Are electronic signatures valid? It depends: the parties must explicitly agree to the use of electronic signatures and must agree a signing method which complies with the requirements in the Electronic Communications and Transactions Act 2002 (ECTA).

What constitutes an electronic signature and whether such signatures are valid in South Africa has become a question of increasing importance given the high likelihood of restricted movement for the coming future.

The ECTA differentiates between ‘advanced electronic signatures’ and ‘electronic signatures’. Advanced electronic signatures must be used where legislation requires a ‘signature’. Advanced electronic signatures (also referred to as digital signatures in other countries such as the United States) make use of a Public Key Infrastructure, which uses two keys and an authorised cryptography provider to verify the authenticity of the signature. In South Africa, an advanced electronic signature must be issued by an accredited provider, which are appointed and published by the South African Accreditation Authority. To date there are only two accredited providers, the South African Post Office and LAWtrust.

In all other cases where an advanced electronic signature is not required, parties may agree to the use of electronic signatures. The ECTA defines an ‘electronic signature’ as ‘data attached to, incorporated in, or logically associated with other data and which is intended by the user to serve as a signature’. The court in Spring Forest Trading CC v Wilberry (Pty) Ltd t/a Ecowash and Another held that if there is intention for the data to constitute a signature, and such data is attached to or logically connected with other data, then it would amount to an electronic signature. If the parties require a signature but have not agreed on the method, the signature requirement is met under the ECTA if the electronic signature method used:

  • identifies the person;
  • indicates the person’s approval of the information communicated; and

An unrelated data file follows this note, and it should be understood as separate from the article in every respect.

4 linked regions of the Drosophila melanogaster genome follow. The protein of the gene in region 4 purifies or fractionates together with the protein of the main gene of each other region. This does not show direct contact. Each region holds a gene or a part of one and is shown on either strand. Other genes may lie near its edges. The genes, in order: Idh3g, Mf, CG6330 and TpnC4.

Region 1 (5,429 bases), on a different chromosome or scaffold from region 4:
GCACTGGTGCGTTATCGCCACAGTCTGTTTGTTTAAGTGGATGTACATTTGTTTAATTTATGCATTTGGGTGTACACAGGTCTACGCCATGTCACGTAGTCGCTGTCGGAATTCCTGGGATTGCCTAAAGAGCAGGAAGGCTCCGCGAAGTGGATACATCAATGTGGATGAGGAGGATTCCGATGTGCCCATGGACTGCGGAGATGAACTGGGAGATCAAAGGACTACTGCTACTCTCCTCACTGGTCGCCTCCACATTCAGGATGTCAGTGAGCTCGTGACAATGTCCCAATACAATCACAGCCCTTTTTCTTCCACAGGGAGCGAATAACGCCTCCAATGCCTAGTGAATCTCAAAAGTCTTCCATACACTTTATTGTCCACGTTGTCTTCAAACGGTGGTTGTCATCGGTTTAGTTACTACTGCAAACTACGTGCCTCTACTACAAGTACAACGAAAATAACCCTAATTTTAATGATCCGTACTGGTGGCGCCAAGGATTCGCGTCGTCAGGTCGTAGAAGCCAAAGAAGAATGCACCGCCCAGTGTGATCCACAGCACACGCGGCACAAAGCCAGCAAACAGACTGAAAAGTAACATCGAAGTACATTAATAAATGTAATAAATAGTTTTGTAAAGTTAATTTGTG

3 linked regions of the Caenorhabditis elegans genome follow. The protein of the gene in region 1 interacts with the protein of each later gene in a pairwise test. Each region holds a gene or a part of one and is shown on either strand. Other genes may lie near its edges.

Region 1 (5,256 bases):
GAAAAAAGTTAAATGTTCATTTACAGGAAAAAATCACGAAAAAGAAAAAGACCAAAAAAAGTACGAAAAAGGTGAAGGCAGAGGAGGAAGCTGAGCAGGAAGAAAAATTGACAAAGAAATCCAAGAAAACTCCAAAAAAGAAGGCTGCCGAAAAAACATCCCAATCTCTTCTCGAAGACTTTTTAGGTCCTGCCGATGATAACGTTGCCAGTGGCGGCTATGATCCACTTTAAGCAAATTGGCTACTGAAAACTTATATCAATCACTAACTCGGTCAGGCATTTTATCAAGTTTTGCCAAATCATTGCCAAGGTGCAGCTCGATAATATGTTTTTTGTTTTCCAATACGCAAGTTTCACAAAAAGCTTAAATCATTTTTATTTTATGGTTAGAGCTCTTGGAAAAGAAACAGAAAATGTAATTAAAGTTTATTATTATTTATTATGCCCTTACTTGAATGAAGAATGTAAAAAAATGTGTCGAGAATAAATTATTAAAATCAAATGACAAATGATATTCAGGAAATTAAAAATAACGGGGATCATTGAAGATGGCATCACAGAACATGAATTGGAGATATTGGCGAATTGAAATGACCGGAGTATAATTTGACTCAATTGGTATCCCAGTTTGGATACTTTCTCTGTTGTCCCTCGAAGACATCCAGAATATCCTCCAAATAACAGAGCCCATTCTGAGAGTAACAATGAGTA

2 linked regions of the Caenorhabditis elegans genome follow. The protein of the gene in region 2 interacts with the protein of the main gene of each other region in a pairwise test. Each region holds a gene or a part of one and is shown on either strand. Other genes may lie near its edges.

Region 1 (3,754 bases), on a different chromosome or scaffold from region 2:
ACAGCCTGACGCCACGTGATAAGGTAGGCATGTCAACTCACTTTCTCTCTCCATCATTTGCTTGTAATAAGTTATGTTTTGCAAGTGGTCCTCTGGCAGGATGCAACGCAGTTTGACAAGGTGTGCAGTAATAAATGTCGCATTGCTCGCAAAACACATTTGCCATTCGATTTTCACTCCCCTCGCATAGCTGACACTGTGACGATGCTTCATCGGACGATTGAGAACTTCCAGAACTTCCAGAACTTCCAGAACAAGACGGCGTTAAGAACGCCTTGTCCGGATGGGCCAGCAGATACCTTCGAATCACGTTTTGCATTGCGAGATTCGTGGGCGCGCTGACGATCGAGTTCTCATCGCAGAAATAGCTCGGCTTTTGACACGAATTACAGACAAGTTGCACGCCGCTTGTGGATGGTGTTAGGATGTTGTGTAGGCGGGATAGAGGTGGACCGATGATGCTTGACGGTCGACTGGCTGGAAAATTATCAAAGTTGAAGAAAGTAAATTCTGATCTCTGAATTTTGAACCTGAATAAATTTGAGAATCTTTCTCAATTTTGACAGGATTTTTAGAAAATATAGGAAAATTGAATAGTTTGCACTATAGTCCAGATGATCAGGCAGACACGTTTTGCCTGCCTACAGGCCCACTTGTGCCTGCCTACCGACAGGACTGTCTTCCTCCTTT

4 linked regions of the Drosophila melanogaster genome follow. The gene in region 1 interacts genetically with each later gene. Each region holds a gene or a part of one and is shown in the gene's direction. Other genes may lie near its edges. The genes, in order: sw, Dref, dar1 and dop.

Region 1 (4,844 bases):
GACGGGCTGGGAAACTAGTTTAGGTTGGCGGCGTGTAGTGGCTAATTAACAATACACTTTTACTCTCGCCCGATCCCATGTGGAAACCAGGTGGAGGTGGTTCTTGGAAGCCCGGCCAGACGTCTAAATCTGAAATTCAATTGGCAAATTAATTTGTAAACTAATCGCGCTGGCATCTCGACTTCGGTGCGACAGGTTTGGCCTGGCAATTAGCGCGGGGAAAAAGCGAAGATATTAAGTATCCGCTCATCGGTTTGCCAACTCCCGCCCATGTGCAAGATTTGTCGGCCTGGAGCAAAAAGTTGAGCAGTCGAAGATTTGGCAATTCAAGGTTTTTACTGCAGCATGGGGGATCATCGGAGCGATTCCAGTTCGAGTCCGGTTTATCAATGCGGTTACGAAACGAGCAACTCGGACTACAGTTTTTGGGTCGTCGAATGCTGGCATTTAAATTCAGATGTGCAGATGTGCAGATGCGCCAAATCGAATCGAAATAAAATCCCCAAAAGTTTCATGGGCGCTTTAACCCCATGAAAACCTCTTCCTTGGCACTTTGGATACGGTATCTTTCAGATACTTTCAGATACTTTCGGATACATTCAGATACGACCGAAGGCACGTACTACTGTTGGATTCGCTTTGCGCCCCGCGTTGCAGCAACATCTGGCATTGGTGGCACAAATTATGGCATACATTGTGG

• is reliable and appropriate for the purposes for which the information was communicated, having regard to the circumstances.

The court in Spring Forest Trading held that an email signature affixed to an email was a valid electronic signature.

However, in the case of Global & Local Investments Advisors (Pty) Ltd v Fouche which dealt with payments made based on fraudulent emails, the court held that the mandate between the parties did not explicitly refer to an ‘electronic signature’. Thus, the court in Fouche held that the email signature did not constitute a signature as required by the mandate.

Therefore the parties must explicitly agree to the use of electronic signatures and must agree a signing method which complies with the requirements in ECTA.

There is a wide range of electronic signing software available with varying degrees of cost, security features and customer support which parties may agree to use. However, in order to avoid disputes, it is recommended that where a specific electronic signing software is used, the contract must specifically deem such software or process to be compliant with the ECTA. Parties may also agree to a separate electronic signature process for performances which require a higher level of verification, such as payment instructions, which process may include a verbal verification and/or a specific format of electronic instruction. Other issues to consider when drafting include the apportionment of liability, indemnification for loss occasioned by fraudulent signature and the use of electronic communications.